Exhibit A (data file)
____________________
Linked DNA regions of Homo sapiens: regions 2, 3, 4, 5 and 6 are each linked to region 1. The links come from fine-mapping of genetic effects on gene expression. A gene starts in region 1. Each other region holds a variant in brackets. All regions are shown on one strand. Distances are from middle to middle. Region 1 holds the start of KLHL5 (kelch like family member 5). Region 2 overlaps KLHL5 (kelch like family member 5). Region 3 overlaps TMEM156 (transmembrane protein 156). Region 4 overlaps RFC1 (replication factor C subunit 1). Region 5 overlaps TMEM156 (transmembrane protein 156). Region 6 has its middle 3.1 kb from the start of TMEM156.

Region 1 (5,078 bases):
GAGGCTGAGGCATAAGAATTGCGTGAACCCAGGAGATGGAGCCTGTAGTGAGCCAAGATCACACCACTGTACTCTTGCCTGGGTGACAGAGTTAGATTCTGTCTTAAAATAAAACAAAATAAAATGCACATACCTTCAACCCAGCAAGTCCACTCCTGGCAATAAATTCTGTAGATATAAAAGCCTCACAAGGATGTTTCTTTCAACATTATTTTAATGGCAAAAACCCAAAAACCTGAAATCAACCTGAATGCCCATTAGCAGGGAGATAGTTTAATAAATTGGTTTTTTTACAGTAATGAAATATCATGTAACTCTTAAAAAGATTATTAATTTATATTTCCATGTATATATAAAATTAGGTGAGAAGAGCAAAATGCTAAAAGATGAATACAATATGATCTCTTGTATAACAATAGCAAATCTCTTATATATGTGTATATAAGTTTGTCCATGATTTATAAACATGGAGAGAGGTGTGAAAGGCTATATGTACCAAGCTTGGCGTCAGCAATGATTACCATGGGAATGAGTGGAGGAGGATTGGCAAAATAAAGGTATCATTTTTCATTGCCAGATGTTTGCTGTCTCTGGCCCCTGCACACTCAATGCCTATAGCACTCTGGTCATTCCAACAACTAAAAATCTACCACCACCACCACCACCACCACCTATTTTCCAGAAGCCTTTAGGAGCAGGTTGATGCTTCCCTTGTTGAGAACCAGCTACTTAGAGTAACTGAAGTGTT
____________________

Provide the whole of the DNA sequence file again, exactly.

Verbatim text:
Linked DNA regions of Homo sapiens: regions 2, 3, 4, 5 and 6 are each linked to region 1. The links come from fine-mapping of genetic effects on gene expression. A gene starts in region 1. Each other region holds a variant in brackets. All regions are shown on one strand. Distances are from middle to middle. Region 1 holds the start of KLHL5 (kelch like family member 5). Region 2 overlaps KLHL5 (kelch like family member 5). Region 3 overlaps TMEM156 (transmembrane protein 156). Region 4 overlaps RFC1 (replication factor C subunit 1). Region 5 overlaps TMEM156 (transmembrane protein 156). Region 6 has its middle 3.1 kb from the start of TMEM156.

Region 1 (5,078 bases):
GAGGCTGAGGCATAAGAATTGCGTGAACCCAGGAGATGGAGCCTGTAGTGAGCCAAGATCACACCACTGTACTCTTGCCTGGGTGACAGAGTTAGATTCTGTCTTAAAATAAAACAAAATAAAATGCACATACCTTCAACCCAGCAAGTCCACTCCTGGCAATAAATTCTGTAGATATAAAAGCCTCACAAGGATGTTTCTTTCAACATTATTTTAATGGCAAAAACCCAAAAACCTGAAATCAACCTGAATGCCCATTAGCAGGGAGATAGTTTAATAAATTGGTTTTTTTACAGTAATGAAATATCATGTAACTCTTAAAAAGATTATTAATTTATATTTCCATGTATATATAAAATTAGGTGAGAAGAGCAAAATGCTAAAAGATGAATACAATATGATCTCTTGTATAACAATAGCAAATCTCTTATATATGTGTATATAAGTTTGTCCATGATTTATAAACATGGAGAGAGGTGTGAAAGGCTATATGTACCAAGCTTGGCGTCAGCAATGATTACCATGGGAATGAGTGGAGGAGGATTGGCAAAATAAAGGTATCATTTTTCATTGCCAGATGTTTGCTGTCTCTGGCCCCTGCACACTCAATGCCTATAGCACTCTGGTCATTCCAACAACTAAAAATCTACCACCACCACCACCACCACCACCTATTTTCCAGAAGCCTTTAGGAGCAGGTTGATGCTTCCCTTGTTGAGAACCAGCTACTTAGAGTAACTGAAGTGTT